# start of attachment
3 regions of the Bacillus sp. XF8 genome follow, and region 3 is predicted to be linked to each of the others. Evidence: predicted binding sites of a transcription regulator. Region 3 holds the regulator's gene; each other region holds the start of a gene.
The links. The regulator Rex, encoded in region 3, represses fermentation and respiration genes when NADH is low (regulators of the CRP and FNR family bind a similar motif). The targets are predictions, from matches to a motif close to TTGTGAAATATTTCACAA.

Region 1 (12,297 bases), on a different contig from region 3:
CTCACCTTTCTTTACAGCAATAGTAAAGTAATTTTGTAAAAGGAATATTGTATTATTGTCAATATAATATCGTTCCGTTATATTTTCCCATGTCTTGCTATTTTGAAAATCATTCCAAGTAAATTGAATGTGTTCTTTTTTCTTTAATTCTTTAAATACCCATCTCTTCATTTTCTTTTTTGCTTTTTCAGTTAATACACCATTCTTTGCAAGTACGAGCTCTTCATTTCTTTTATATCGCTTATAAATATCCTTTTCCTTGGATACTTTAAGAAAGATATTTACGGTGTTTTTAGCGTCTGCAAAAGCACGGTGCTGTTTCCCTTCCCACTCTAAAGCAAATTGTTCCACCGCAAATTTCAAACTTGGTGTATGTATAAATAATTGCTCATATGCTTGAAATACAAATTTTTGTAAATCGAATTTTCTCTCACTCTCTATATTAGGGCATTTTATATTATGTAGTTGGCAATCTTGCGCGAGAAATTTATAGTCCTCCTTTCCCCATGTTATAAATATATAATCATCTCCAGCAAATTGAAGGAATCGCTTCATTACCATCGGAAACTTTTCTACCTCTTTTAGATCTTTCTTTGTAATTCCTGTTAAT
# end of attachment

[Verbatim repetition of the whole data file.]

3 regions of the Bacillus sp. XF8 genome follow, and region 3 is predicted to be linked to each of the others. Evidence: predicted binding sites of a transcription regulator. Region 3 holds the regulator's gene; each other region holds the start of a gene.
The links. The regulator Rex, encoded in region 3, represses fermentation and respiration genes when NADH is low (regulators of the CRP and FNR family bind a similar motif). The targets are predictions, from matches to a motif close to TTGTGAAATATTTCACAA.

Region 1 (12,297 bases), on a different contig from region 3:
CTCACCTTTCTTTACAGCAATAGTAAAGTAATTTTGTAAAAGGAATATTGTATTATTGTCAATATAATATCGTTCCGTTATATTTTCCCATGTCTTGCTATTTTGAAAATCATTCCAAGTAAATTGAATGTGTTCTTTTTTCTTTAATTCTTTAAATACCCATCTCTTCATTTTCTTTTTTGCTTTTTCAGTTAATACACCATTCTTTGCAAGTACGAGCTCTTCATTTCTTTTATATCGCTTATAAATATCCTTTTCCTTGGATACTTTAAGAAAGATATTTACGGTGTTTTTAGCGTCTGCAAAAGCACGGTGCTGTTTCCCTTCCCACTCTAAAGCAAATTGTTCCACCGCAAATTTCAAACTTGGTGTATGTATAAATAATTGCTCATATGCTTGAAATACAAATTTTTGTAAATCGAATTTTCTCTCACTCTCTATATTAGGGCATTTTATATTATGTAGTTGGCAATCTTGCGCGAGAAATTTATAGTCCTCCTTTCCCCATGTTATAAATATATAATCATCTCCAGCAAATTGAAGGAATCGCTTCATTACCATCGGAAACTTTTCTACCTCTTTTAGATCTTTCTTTGTAATTCCTGTTAAT